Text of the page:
Billy Does Williamsburg

John Cameron Mitchell thinks he’s ahead of a cinematic curve. “In the next five years, there’s going to be an explosion of real sex in art films,” predicts the director and star of Hedwig and the Angry Inch.

His theory is that even uninhibited films like Y Tu Mamá También would be more honest if they didn’t “interrupt the natural flow of things” by leaving out the money shots. So he turned down a role in the new X-Men movie to direct something triple-X. He calls it the Sex Film Project.

Early this year, Mitchell put out a call for performers “who will be willing and able to have sex on camera” to play in “a seriously humorous exploration of romantic and sexual relationships in a modern New York City pansexual bohemian environment.” The script will be cobbled together in part out of the personal histories the actors tell on their audition tapes.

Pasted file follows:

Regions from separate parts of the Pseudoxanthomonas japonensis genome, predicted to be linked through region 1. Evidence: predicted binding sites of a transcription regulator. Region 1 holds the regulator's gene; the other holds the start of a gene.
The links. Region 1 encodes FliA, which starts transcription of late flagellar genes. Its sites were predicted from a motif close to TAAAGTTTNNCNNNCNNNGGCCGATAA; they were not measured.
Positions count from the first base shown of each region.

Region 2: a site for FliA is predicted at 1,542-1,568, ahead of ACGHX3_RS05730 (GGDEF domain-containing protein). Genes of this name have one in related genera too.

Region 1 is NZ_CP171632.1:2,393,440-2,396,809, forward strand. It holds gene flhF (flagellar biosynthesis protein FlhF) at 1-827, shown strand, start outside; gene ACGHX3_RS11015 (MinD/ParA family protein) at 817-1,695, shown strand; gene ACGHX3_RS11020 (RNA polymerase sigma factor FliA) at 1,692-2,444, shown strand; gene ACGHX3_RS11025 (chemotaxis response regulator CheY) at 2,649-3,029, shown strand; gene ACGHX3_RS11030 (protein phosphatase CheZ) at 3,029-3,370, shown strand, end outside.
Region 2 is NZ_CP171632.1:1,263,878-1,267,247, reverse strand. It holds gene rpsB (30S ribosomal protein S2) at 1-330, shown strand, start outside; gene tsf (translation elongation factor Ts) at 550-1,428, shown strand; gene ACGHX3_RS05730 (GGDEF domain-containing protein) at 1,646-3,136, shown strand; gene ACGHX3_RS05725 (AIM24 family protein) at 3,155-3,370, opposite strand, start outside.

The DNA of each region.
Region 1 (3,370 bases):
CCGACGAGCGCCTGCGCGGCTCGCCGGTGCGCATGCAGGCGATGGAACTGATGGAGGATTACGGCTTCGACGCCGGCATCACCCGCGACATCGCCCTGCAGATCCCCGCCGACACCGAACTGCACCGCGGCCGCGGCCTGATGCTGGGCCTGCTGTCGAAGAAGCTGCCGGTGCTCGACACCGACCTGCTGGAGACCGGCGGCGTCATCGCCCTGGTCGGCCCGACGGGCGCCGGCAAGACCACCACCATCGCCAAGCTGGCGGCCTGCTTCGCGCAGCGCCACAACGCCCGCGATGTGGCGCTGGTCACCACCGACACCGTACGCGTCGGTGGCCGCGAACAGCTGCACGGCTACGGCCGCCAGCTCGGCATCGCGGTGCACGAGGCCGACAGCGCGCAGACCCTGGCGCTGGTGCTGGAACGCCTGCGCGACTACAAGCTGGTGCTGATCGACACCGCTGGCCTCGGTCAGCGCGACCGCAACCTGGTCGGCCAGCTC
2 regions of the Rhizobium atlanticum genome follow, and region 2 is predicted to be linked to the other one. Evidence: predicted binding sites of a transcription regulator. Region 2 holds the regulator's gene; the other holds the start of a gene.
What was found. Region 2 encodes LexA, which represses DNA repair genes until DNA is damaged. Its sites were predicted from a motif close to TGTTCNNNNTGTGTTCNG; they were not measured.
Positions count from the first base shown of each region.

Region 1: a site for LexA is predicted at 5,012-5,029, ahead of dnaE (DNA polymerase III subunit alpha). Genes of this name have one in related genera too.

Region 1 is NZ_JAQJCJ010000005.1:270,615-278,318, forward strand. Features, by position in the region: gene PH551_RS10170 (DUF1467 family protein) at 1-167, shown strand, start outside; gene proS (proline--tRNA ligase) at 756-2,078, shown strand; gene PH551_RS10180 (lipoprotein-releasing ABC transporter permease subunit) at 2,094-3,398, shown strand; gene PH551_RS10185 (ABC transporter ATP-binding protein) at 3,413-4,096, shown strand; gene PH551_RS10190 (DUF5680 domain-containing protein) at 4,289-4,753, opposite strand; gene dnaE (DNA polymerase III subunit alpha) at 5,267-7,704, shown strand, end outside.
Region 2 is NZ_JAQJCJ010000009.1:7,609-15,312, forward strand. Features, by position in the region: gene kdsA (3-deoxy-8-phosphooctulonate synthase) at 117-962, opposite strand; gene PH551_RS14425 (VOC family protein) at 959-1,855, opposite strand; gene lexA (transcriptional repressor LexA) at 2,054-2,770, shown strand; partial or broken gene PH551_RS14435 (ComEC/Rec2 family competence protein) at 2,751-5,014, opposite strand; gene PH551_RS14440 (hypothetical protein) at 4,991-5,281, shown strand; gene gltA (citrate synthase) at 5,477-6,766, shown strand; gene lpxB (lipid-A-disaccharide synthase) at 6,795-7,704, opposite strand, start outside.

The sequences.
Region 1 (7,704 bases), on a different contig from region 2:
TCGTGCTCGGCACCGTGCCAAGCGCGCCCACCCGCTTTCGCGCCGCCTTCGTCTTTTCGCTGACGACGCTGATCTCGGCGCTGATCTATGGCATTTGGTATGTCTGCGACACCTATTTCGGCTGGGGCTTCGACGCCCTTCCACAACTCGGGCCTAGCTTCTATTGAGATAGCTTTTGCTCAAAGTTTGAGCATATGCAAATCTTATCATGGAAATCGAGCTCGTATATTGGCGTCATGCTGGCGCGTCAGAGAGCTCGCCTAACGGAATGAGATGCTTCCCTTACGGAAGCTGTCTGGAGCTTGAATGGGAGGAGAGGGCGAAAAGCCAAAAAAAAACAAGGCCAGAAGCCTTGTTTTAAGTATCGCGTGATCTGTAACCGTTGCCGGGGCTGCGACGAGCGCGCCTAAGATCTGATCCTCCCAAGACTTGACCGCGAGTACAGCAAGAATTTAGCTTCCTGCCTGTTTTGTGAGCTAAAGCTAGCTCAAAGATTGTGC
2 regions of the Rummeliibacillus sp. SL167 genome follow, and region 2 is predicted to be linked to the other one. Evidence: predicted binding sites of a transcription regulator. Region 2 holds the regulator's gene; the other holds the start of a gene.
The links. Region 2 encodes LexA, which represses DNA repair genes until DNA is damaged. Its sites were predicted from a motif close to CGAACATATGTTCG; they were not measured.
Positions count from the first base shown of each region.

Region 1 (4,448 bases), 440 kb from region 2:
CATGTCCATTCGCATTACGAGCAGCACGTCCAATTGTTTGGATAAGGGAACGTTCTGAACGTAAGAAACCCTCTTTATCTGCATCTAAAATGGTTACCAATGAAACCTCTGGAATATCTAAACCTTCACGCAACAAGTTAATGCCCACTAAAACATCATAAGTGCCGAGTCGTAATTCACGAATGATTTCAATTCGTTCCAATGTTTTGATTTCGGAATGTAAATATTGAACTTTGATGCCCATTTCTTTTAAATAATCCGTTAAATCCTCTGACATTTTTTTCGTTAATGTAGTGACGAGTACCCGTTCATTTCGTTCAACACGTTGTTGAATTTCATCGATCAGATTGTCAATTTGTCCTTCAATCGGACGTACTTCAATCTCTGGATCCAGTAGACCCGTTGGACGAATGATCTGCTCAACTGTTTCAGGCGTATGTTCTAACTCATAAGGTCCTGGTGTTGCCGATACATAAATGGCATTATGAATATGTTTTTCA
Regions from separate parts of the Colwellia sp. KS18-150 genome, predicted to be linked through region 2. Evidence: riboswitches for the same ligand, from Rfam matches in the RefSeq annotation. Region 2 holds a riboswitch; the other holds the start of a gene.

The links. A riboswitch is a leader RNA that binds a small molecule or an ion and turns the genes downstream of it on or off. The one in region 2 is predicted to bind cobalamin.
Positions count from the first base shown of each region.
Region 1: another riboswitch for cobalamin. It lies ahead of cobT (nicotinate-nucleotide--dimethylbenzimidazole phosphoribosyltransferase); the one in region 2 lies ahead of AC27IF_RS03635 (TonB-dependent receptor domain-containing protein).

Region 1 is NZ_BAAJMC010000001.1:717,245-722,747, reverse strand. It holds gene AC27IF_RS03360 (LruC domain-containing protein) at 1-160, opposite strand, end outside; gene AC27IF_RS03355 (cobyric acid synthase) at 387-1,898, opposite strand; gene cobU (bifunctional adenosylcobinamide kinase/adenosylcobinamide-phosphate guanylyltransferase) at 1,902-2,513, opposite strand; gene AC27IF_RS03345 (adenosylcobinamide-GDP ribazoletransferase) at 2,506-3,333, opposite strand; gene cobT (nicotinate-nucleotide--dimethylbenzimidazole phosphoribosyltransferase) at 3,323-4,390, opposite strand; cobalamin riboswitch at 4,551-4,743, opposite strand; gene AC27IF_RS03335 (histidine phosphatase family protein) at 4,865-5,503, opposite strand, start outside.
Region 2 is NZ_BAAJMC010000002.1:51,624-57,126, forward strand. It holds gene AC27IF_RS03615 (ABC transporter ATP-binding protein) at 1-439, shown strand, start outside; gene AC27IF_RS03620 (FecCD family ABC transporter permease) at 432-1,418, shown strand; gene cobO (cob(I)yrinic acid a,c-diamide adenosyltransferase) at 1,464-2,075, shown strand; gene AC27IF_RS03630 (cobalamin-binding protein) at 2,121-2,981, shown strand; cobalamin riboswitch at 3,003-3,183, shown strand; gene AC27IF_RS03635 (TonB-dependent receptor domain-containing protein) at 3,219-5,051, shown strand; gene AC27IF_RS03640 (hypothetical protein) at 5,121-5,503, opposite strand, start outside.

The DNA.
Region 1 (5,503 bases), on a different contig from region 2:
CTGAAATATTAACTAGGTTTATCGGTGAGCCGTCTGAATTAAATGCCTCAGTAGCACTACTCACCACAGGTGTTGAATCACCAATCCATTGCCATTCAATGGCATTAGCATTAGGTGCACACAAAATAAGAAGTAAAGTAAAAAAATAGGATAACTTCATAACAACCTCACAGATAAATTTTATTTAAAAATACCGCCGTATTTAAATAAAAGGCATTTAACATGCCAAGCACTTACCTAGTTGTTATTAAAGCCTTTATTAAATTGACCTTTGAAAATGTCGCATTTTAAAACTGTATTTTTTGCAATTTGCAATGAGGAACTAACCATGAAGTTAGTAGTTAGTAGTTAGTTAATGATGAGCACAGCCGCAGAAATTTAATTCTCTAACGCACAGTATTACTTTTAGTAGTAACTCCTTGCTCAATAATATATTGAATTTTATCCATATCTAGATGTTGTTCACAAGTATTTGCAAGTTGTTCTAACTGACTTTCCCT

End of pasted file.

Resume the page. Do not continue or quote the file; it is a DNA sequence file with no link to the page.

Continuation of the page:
Getting cast quickly became an obsession among much of the downtown performance crowd. More than 300 tapes were sent in, and although Mitchell says a few former child actors have inquired—anything to resurrect a career—most respondents were unknowns (although Mitchell has dated a few of them).

On a cold afternoon, Mitchell is going through the tapes. He pops in one of a Canadian kid in a bright hoodie who recalls picking up a guy for the first time and being overwhelmed by his endowment—“What am I supposed to do with this? Plus, I had braces.” Cute, but not right.

Next is a nerdy gay kid in bondage pants talking about how “manny” he felt having sex with his female best friend (not a callback), and a redhead from a yoga colony who reads dirty poems with a Dr. Seuss cadence.

Then, finally, comes a woman in a platinum wig who recalls the “sex magic” of doing it with a gay couple. “They were touching each other through me.”

“Every part of the scene she described,” says Mitchell, “would be brilliant in the movie.” And so a star is born.

Billy Does Williamsburg